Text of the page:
2a.

Recently, I read an online article suggesting that Seinfeld should be removed from TV syndication and taken off streaming services. The reason was because of perceived homophobia.

Seinfeld doesn’t show a fear of gay people at all, in my opinion. What it depicts is the very real fear that existed in the early-to-mid 1990s of being a heterosexual male in their 30s or 40s who was unmarried and incorrectly classified as a homosexual.

Should that bother someone? I don’t think it would today, but that was a different time. I was in high school those years and nobody was coming out of the closet that young in the early-to-mid 1990s. Today, many kids have no problem defining their sexuality to their peers, but as I mentioned, it was a different time. The men (and women) who were in their 30s and 40s back then grew up in a time and were raised by people who had very different attitudes about sexuality than they do today. I don’t think my kids would have much fear in coming out to me as gay. That wasn’t the case just a generation earlier.

What’s fascinating to me is that the person who wrote this article also wrote an article about a decade ago praising the television show Mad Men for not sugar-coating the gender politics at play in American offices in the late 1950s and early 1960s. It reflected a time when women in the office were seen as things and not people. Sexual harassment was decades away from being a concern and the secretary-boss inappropriate relationship was born.

Why was Mad Men OK in depicting this behavior, but Seinfeld not? I’m guessing the author would say that Mad Men was representing an earlier time and it wasn’t “real.” Technically, neither was Seinfeld. The Seinfeld cast were all actors reflecting the time (which now happens to be earlier) and it’s just as “fake” as Mad Men. Would a Seinfeld-like show produced in 2019 about life in 1992 be given a pass for its handling of sexuality or is Seinfeld targeted because it was contemporary for the period it was made?

The person who wrote the article suggesting keeping Seinfeld on the air was similar to sports teams that maintain racist mascots (Washington Redskins) or cities that keep monuments to those who were known for pushing racist agendas (Stonewall Jackson, Robert E. Lee). Personally, I think that’s a giant leap, but maybe I’m wrong. Nonetheless, it seemed like this person was arguing if any art (yes, using that term loosely for a sitcom) is offensive to anybody, it should be removed from public consumption. That’s a scary proposition to me.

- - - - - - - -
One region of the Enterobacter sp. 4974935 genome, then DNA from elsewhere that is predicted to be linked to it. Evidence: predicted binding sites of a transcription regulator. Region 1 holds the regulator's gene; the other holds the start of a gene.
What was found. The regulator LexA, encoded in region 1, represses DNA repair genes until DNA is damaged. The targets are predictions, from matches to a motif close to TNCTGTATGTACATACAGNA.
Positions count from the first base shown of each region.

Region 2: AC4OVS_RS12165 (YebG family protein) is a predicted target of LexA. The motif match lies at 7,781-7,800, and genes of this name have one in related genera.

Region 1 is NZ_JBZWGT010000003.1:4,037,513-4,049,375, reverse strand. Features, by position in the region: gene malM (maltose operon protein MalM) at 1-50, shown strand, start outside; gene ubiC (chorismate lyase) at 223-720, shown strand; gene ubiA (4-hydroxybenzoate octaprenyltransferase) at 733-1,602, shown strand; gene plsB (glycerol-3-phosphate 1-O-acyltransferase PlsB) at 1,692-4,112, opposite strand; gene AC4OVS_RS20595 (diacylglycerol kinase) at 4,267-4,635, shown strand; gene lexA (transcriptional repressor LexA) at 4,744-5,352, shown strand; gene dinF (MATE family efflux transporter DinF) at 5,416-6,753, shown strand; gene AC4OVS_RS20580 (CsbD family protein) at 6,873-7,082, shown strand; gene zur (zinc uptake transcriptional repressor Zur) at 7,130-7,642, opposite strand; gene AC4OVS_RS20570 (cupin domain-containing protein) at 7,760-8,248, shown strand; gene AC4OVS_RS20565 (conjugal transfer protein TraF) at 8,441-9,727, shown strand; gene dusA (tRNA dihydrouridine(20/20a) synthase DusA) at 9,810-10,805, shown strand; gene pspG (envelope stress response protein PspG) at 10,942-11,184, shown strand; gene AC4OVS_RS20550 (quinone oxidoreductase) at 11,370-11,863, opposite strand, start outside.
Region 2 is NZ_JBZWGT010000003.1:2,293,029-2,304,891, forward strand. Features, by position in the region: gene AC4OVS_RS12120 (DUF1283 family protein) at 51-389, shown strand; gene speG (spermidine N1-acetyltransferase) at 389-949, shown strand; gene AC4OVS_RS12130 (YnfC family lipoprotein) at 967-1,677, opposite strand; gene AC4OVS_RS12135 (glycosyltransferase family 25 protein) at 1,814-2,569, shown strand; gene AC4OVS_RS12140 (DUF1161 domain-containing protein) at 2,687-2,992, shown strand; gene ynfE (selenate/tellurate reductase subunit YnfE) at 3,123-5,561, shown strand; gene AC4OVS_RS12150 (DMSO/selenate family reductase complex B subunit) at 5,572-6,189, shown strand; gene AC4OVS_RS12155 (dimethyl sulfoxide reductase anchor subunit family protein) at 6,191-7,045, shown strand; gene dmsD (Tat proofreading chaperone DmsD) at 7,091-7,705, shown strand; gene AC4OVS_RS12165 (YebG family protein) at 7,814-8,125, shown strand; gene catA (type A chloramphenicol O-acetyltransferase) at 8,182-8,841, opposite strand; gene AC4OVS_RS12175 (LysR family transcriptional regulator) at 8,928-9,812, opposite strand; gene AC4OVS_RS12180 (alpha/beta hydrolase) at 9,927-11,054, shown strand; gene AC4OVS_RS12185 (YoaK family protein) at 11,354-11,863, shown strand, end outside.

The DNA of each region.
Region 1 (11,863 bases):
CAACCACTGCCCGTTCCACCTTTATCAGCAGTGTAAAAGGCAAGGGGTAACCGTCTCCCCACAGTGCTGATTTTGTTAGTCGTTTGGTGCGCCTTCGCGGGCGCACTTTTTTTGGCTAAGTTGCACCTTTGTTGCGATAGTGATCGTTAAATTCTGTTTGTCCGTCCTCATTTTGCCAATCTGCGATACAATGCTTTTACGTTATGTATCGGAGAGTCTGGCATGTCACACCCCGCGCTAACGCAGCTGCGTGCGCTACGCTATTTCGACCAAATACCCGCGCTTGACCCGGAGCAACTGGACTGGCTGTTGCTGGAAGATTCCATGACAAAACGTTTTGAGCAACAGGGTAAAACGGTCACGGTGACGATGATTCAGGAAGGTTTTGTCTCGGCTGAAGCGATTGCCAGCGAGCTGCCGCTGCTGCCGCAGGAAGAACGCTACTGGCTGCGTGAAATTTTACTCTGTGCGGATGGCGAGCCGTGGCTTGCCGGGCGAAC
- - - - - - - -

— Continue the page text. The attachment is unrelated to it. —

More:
1b.

As anybody who has spent two minutes on the website knows, I made the worst calculated error of my life when I decided in early 2013 to pull myself off of my psych meds that controlled my bipolar disorder. My rationale was that if I could tap into a dormant manic side that the medicine quelled, I would suddenly have a reserve of physical energy and the extra creativity needed to save the magazine, which was starting to head downhill as a viable business.

Instead of the desired results, without the meds my increasing dependence on alcohol and pornography to cope with my surroundings exploded. I started drinking multiple times daily and when the pornography I looked at needed to be more extreme to satisfy me, I made the jump to video chat rooms. Over time, I devised a system to catfish women into conversations with an image they thought was me, but was a carefully edited video I’d found online.

I thrived on the challenge of getting these women to expose themselves and defined success as convincing someone who thought they were inconvincible to bend to my whim. It was actually far less about sex than it was about power. When I was successful, I’d take a screen capture as a trophy for my victory, the way that I had personally and professionally collected trophies to prove my worth for the past couple of decades. Obviously, I had no idea how sick I really was at the time.

This routine lasted a few months, and while utterly reprehensible and immoral, the behavior crossed the line into illegal when one of the women I did this with turned out to actually be a teenage girl. I can use the excuse I didn’t know, but I’ve always been well aware there are plenty of females under 18 who may look of age, but aren’t.

I don’t have a defense for what I did, whether the person on the other end was a teenager or in her early 40s. It was scuzzy. My mind wasn’t working correctly, but the responsibility for making sure my mental health remained on an even level was mine. I failed this responsibility and the results were devastating not just to me, but I’m sure there are a few females out there who greatly regretted what they did once we were finished. I may have caused a lasting permanent negative impact in their lives and it sucks to live with that unconformable suspicion. They didn’t deserve what happened to them.

Did I do it out of malice? No. I did it because I was an ill person navigating uncharted, choppy waters. My mind was not processing cause and effect, action and consequence the way that it had when I was healthier. The confluence of neglected mental health care, immense stress from my professional life, a deteriorating family life, off-the-rail addictions, resurfacing trauma from youth and a complete lack of sleep led to what more than one medical professional has called “the perfect storm” I couldn’t handle.